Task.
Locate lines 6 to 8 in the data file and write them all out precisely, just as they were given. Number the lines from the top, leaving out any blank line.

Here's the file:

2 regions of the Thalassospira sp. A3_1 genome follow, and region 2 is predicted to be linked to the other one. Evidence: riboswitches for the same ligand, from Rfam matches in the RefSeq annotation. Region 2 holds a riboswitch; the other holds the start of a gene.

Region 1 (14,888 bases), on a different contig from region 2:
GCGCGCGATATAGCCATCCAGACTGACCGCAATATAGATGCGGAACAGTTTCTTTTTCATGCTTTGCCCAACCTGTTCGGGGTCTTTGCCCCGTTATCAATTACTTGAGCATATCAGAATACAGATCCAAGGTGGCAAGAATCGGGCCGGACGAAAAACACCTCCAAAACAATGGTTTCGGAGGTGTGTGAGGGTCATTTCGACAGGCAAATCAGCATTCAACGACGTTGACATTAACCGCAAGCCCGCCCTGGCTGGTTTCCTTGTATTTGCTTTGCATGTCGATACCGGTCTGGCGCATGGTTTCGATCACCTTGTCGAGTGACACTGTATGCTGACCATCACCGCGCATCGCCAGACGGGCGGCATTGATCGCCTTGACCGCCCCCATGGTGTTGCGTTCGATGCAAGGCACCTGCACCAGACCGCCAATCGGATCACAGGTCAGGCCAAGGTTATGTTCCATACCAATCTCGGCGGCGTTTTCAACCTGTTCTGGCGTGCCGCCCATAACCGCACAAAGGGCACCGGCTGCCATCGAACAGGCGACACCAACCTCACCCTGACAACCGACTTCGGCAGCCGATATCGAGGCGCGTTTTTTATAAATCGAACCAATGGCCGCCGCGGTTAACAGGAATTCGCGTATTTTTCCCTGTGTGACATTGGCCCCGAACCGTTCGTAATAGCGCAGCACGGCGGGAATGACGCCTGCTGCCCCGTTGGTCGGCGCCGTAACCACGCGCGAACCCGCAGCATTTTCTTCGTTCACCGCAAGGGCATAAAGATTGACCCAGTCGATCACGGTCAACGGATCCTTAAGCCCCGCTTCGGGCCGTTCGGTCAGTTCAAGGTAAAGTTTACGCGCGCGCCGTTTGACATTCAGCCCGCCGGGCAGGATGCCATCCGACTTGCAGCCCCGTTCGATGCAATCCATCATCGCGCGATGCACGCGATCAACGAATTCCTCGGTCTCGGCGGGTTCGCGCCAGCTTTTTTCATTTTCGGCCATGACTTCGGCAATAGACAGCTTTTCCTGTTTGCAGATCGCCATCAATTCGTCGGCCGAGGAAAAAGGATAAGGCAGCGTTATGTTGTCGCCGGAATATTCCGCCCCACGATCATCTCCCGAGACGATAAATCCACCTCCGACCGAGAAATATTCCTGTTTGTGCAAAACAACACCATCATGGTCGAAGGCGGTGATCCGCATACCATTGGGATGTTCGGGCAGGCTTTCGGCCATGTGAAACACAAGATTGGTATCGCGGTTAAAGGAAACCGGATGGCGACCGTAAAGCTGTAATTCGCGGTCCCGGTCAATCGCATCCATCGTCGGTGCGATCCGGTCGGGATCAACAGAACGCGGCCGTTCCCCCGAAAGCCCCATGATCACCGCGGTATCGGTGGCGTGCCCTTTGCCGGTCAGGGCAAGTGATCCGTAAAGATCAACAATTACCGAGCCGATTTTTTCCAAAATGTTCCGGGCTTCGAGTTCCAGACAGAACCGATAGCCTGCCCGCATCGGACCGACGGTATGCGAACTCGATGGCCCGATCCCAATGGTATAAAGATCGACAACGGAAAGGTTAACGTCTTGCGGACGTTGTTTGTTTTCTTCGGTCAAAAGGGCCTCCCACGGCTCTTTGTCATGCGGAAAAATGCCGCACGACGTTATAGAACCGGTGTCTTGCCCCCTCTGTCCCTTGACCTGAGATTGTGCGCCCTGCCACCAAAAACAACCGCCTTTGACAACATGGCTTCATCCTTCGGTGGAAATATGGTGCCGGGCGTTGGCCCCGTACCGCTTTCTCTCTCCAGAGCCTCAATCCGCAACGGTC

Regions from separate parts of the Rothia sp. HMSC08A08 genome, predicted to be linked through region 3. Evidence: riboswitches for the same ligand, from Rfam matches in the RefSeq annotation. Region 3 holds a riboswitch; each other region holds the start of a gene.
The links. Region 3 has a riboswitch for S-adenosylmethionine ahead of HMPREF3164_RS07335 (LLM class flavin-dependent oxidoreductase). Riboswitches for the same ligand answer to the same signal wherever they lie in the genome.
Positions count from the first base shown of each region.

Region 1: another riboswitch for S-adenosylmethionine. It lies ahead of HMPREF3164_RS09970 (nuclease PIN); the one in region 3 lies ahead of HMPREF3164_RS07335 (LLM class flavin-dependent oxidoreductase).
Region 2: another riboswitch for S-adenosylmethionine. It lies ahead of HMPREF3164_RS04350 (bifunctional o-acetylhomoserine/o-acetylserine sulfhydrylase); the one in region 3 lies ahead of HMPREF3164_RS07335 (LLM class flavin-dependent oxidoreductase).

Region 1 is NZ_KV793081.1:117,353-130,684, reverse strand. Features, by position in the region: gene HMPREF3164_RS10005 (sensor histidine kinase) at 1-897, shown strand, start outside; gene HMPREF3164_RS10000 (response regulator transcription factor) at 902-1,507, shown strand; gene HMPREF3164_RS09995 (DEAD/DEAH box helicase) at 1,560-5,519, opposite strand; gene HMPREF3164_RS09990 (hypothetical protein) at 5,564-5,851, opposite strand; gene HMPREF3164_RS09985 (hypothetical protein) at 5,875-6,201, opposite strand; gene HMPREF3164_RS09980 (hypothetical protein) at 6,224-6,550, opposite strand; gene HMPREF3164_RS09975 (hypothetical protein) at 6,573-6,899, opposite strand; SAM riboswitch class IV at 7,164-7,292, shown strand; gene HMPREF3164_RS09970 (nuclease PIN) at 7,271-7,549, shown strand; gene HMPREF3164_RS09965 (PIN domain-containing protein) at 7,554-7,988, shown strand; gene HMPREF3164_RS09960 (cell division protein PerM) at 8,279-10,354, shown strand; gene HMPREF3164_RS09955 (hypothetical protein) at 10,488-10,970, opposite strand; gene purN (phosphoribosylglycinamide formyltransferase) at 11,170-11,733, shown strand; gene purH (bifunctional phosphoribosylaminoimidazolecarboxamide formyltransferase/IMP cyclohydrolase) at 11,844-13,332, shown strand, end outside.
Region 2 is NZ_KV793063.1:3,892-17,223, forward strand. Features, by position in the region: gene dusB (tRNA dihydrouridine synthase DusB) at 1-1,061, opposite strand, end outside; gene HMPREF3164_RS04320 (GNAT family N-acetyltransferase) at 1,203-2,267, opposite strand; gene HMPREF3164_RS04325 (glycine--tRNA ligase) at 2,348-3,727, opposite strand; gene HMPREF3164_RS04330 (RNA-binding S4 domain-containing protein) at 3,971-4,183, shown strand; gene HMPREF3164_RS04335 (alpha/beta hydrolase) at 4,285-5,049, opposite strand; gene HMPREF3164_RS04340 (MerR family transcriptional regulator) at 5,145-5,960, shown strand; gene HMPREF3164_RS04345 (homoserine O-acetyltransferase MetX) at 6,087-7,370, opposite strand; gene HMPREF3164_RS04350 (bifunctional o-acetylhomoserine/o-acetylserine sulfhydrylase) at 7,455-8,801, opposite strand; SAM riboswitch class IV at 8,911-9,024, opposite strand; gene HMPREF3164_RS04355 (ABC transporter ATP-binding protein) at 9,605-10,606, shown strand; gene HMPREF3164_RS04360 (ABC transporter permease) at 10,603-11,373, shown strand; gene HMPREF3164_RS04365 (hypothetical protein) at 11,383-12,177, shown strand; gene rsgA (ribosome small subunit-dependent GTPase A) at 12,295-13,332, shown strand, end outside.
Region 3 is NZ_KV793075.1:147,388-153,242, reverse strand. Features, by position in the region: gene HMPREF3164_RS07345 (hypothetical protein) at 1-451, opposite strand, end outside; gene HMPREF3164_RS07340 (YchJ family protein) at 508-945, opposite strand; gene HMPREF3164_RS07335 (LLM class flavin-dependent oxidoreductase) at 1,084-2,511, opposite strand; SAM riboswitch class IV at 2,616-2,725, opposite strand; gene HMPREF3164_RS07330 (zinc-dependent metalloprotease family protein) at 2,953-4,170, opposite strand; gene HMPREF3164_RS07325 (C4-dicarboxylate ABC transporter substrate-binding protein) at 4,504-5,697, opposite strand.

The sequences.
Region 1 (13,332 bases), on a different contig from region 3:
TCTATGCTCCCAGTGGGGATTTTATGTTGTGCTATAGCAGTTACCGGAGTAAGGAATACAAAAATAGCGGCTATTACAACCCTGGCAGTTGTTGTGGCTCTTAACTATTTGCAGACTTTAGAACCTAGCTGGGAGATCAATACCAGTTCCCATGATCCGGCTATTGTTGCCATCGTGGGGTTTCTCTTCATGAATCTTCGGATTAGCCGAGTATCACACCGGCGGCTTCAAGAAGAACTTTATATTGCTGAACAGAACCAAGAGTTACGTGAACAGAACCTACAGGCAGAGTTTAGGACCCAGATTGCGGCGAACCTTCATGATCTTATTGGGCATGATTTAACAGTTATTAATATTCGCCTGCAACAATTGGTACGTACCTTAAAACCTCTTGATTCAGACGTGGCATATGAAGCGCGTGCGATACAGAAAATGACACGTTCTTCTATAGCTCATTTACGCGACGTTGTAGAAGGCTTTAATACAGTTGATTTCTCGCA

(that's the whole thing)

Positions count from the first base shown of each region.

Region 1: another riboswitch for S-adenosylmethionine. It lies ahead of HMPREF3164_RS09970 (nuclease PIN); the one in region 3 lies ahead of HMPREF3164_RS07335 (LLM class flavin-dependent oxidoreductase).
Region 2: another riboswitch for S-adenosylmethionine. It lies ahead of HMPREF3164_RS04350 (bifunctional o-acetylhomoserine/o-acetylserine sulfhydrylase); the one in region 3 lies ahead of HMPREF3164_RS07335 (LLM class flavin-dependent oxidoreductase).